The natural fibers’ abundance, availability and low-cost have made biocomposites very attractive for several industrial applications. However, in biomedicine, specific requirements must be met prior to their use. The most important is to be accepted by the human body without causing any adverse response, namely inflammation, allergies and/or early rejection associated with toxicity. Biocompatibility is, therefore, essential for the successful development of a biomedical device [8][9]. Even though biocomposites on their own have been reported in medical textiles [10], the addition of specialized biomolecules with particular properties, such as antimicrobial, anti-inflammatory, analgesic, sedative, anti-oxidative, UV-protection or chemical stability, to name a few, have demonstrated improved performance on specific biomedical applications. Biomolecules such as peptides, antibiotics, nanoparticles (NPs) or plant extracts functionalized onto biocomposites contribute significantly to their biocompatibility towards host cells, while improving other dormant material properties [11][12][13][14][15]. These combinations have been desirable for prospective applications in sutures, coatings for cell culture and drug delivery matrices, as well as for 3D scaffolds for ligaments, bone, cartilage, skin and vasculature engineering [10]. Still, even though they have demonstrated tremendous potential, research in this field is only now taking the first steps with the use of biocomposites for biomedicine, requiring further study and understanding. The present work explores this subject further by introducing some of the most recent (last ten years) biomolecule–biocomposite combinations and their final product properties. Fiber extraction, separation and chemical and physical processing prior to interfacial bonding with polymer matrices were also discussed. Finally, a detailed and critical analysis of the biomolecule’s inherent characteristics and the most recurrent methods employed for their immobilization onto natural fibers, fabrics and biocomposites was provided.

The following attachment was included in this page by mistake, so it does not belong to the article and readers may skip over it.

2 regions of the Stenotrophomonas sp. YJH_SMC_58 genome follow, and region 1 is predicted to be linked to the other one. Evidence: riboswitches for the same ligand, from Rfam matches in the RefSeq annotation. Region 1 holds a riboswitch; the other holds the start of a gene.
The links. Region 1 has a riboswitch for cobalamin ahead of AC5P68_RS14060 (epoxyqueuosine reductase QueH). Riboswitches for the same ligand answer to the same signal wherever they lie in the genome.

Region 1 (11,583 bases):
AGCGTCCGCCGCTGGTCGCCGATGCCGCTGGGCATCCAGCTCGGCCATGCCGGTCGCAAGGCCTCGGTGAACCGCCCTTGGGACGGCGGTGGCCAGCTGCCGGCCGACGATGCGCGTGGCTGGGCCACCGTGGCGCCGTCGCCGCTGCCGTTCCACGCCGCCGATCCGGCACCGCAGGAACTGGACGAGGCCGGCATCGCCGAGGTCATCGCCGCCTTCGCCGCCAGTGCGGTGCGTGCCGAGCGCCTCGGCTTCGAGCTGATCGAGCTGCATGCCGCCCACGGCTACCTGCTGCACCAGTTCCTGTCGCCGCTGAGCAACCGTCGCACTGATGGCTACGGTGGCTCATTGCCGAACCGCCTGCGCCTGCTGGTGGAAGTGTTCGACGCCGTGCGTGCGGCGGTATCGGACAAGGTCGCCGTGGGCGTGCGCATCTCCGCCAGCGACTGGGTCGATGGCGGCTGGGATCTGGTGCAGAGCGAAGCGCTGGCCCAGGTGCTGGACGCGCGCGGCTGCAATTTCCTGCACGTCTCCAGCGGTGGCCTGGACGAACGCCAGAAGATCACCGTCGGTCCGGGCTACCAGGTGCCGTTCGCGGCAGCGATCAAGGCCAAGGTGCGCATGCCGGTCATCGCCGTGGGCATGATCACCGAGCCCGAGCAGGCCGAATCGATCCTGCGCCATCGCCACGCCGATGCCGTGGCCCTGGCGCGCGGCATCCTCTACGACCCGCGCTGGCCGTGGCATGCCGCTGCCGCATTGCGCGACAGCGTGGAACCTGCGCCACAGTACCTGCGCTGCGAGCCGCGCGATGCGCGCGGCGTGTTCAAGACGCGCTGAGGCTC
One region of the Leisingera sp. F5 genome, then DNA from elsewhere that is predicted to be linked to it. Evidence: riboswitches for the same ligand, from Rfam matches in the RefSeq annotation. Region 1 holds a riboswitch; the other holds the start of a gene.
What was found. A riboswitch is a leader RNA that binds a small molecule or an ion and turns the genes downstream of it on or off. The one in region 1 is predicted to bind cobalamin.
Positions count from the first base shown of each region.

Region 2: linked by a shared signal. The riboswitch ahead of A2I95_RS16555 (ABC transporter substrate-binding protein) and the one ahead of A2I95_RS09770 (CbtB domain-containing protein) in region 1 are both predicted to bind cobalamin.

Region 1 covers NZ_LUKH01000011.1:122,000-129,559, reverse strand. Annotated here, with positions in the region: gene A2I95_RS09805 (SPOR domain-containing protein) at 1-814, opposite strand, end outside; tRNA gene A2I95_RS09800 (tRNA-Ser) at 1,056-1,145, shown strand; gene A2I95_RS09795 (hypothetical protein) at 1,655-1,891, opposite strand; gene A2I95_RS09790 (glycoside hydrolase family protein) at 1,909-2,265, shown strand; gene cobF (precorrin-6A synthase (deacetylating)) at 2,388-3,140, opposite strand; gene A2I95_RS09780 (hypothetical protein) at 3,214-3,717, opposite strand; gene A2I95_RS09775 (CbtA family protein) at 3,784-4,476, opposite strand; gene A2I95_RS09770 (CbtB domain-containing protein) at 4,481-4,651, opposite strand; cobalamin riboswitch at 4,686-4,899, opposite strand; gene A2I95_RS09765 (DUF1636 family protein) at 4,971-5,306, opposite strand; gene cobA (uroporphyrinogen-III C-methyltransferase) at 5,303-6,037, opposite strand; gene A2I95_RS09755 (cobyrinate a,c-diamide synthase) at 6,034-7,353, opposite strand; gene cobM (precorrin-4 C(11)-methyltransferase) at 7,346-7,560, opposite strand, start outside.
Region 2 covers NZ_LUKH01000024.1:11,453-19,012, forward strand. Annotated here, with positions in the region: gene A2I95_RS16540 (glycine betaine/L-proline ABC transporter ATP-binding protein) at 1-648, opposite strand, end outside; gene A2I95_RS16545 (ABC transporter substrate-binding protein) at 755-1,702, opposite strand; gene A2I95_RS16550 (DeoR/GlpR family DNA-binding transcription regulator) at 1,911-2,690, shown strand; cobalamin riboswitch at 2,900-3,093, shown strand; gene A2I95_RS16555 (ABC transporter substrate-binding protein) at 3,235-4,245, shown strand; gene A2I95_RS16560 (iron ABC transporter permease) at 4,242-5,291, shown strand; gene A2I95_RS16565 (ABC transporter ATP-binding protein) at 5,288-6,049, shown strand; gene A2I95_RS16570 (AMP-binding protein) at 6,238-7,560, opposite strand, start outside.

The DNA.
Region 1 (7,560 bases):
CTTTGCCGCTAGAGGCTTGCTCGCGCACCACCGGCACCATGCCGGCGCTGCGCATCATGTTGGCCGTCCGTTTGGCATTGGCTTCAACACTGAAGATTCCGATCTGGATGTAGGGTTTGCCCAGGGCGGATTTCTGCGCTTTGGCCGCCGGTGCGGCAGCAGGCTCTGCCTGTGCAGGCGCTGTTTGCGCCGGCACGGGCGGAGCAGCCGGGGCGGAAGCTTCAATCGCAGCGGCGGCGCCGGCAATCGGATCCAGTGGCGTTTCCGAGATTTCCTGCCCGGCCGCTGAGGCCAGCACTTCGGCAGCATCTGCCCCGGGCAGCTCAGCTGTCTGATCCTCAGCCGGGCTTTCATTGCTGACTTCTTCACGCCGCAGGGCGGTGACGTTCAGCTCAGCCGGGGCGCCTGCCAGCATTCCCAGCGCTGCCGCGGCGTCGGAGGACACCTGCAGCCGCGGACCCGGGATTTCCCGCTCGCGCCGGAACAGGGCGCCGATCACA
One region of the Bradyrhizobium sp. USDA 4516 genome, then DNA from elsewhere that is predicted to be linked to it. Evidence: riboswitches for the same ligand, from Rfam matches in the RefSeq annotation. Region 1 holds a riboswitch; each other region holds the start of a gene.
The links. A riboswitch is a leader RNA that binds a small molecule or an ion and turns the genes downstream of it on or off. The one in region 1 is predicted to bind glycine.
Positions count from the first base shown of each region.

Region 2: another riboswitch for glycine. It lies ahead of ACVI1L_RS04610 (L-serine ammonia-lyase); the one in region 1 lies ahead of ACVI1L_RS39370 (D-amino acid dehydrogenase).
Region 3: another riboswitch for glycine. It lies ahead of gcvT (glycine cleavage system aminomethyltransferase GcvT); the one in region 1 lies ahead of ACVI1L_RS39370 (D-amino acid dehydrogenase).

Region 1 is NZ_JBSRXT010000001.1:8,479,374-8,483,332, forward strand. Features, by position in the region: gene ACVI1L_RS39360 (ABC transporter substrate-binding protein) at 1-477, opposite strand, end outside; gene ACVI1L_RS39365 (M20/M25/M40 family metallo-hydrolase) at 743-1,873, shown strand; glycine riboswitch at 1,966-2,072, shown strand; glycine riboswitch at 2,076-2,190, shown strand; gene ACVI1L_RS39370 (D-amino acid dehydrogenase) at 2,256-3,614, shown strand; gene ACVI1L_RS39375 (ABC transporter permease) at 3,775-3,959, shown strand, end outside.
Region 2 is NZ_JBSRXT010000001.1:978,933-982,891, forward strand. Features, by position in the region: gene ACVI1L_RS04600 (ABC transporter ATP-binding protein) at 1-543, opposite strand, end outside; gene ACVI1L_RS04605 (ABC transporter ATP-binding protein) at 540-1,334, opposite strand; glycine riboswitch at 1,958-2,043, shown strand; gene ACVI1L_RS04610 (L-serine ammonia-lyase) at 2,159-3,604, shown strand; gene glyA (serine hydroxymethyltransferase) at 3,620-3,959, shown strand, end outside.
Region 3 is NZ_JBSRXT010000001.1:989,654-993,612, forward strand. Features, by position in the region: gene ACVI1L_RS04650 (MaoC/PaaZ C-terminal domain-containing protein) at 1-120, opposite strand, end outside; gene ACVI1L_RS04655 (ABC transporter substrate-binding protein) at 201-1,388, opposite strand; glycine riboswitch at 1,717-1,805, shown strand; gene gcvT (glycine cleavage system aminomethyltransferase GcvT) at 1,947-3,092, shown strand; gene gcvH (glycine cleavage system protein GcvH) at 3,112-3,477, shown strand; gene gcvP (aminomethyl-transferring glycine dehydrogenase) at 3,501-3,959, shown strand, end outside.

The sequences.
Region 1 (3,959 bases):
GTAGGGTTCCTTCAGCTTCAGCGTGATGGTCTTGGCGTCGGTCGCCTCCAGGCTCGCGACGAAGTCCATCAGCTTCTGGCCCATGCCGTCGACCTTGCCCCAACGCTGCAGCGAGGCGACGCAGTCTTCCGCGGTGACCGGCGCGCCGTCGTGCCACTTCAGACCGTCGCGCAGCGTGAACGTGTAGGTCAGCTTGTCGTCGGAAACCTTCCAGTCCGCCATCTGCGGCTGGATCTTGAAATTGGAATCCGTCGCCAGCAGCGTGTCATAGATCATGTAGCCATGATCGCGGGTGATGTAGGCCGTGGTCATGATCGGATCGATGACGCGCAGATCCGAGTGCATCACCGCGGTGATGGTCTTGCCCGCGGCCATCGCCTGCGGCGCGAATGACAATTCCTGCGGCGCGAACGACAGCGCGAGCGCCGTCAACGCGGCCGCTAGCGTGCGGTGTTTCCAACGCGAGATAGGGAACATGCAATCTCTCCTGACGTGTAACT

2. Treatments of Natural Fibers for Successful Biocomposite Production